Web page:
A while ago, I decided to switch to MP3 music instead of CD’s, so I painstakingly ripped all my CD’s (500+) onto my computer. It’s much easier finding albums on a computer than it is sifting through piles of CD’s only to find out that I put the wrong CD in the case that I was looking for. Plus, I really love “super random” play.
Anyways, I did all my encoding at 128kbps. After I finished (a week later!), I was talking to a friend of mine who had just finished doing the same thing with all of his CD’s, except he did then at 320kbps.
He and everyone I spoke with told me that at 128kbps the audio is pretty much garbage and that I needed to do it all over again.
I thought to myself: Why didn’t I rip them at 320kbps? Now I have to deal with inferior quality music or go through the entire ripping process again!”.
Can you hear the difference?
In any case, I have a fun test for everyone: Listen to these 2 clips. One is encoded at 128kbps and the other is encoded at 320kbps (over twice the bit rate). Can you tell the difference?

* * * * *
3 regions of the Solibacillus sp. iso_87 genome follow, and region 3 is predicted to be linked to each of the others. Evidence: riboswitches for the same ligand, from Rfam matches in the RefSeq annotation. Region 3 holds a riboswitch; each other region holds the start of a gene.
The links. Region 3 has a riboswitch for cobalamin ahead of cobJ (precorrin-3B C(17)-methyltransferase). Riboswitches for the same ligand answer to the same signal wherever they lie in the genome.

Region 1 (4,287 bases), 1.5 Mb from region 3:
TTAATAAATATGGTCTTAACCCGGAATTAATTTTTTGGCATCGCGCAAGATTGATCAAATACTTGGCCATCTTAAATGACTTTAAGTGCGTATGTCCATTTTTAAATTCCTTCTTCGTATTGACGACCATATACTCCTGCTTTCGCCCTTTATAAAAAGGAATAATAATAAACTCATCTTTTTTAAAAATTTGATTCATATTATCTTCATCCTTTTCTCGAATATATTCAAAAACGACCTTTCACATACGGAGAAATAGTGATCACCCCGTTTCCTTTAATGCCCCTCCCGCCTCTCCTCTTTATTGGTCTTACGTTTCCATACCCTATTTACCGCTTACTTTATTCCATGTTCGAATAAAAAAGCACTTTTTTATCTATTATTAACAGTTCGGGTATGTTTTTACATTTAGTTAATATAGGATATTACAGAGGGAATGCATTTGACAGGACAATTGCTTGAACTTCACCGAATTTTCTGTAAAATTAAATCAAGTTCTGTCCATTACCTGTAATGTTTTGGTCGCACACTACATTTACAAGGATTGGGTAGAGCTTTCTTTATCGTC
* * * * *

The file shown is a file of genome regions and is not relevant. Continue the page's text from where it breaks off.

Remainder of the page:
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Digitally, 320 may be better than 128, but the “naked ear” of the average music listener doesn’t possess the equipment, they don’t have a clue. During the 90’s, I worked for a DJ company that dubbed vinyl & CDs to cassettes using DBX. The cassettes were seriously analog and the dance floor did not know the difference. Now, we’re returning to vinyl, but if you don’t have a quality sound system, cartridge & stylus, combined, the sound-chain will be of sub-standard quality. Likewise, if you don’t have quality headphones or earbuds, you won’t be able to distinguish the difference between 320 & 128. For a house party or a wedding dance floor filled with drunk family, 320 vs. 128 is, “Much ado about nothing!”